Shell suspends Arctic oil drilling for the year
Royal Dutch Shell announced yesterday that it was setting "pause" on its exploratory drilling activities in the Arctic for 2013. Shell's operations are currently under review by the federal government after the oil company suffered numerous setbacks during last year's opening attempt to drill exploratory wells in the Beaufort and Chukchi Seas, including running its drilling rig aground on Sitkalidak Island in southern Alaska in late December.
"We've made progress in Alaska, but this is a long-term program that we are pursuing in a safe and measured way," said the director of Shell's Upstream Americas, Marvin Odum. "Our decision to pause in 2013 will give us time to ensure the readiness of all our equipment and people following the drilling season in 2012." In all, Shell has spent $4.5 billion on drilling in the Arctic.
But environmentalists see Shell's decision as further vindication that drilling in the Arctic was a bad idea to begin with, and that Shell—despite assurances—was in no way prepared for Arctic conditions.
"This is the first thing Shell's done right in Alaska—calling it quits," Phil Radford, Greenpeace USA Executive Director, said. "Shell was supposed to be the best of the best, but the long list of mishaps and near-disasters is a clear indication even the 'best' companies can't succeed in Arctic drilling. Secretary Salazar and President Obama gave drilling a chance; now the responsible decision is to make Arctic drilling off limits, forever."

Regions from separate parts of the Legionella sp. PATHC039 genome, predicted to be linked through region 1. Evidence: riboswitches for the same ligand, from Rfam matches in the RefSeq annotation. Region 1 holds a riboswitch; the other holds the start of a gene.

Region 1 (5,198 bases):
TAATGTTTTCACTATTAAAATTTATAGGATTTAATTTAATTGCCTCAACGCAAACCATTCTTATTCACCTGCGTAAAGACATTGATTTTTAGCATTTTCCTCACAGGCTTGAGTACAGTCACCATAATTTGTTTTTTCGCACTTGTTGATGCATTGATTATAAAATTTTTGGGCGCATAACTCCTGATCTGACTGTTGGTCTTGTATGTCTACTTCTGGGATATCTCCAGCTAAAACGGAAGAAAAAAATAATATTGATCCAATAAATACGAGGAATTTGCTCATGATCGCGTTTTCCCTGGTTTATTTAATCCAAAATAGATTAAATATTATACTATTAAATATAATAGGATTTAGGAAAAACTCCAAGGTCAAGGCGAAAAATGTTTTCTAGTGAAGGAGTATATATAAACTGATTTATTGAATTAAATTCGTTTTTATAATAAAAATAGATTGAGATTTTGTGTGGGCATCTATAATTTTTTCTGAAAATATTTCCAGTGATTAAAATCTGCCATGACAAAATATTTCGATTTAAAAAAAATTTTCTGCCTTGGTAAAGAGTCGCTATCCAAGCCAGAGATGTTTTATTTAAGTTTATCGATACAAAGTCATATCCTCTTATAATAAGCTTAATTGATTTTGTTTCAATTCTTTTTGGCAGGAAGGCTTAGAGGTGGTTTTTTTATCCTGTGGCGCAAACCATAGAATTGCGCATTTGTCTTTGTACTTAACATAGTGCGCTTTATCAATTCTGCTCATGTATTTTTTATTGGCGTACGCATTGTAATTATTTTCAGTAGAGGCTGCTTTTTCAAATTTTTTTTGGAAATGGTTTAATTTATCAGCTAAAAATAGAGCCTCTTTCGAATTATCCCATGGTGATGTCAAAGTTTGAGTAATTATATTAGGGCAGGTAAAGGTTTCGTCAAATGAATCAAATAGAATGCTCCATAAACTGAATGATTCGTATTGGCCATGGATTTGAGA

Environmental groups have long been critical of the Obama Administration for giving Shell the go-ahead in the first place.
"With no infrastructure or ability to clean up an oil spill in ice and Shell's continual laundry lists of mishaps and failures, it is a no brainer to suspend drilling in the Arctic," said Cindy Shogan, Executive Director of the Alaska Wilderness League. "If President Obama truly wants to address his climate change legacy, saying no to Arctic Ocean drilling would be a huge first step."
The Arctic is undergoing vast ecological changes, as global warming from fossil fuels heats up the region about twice as much as the rest of the world. Seasonal arctic sea ice is shrinking—with a new record set last year for ice extent—while wildlife and local people attempt to adapt to rapid changes.
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Arctic drilling rig image via Shutterstock.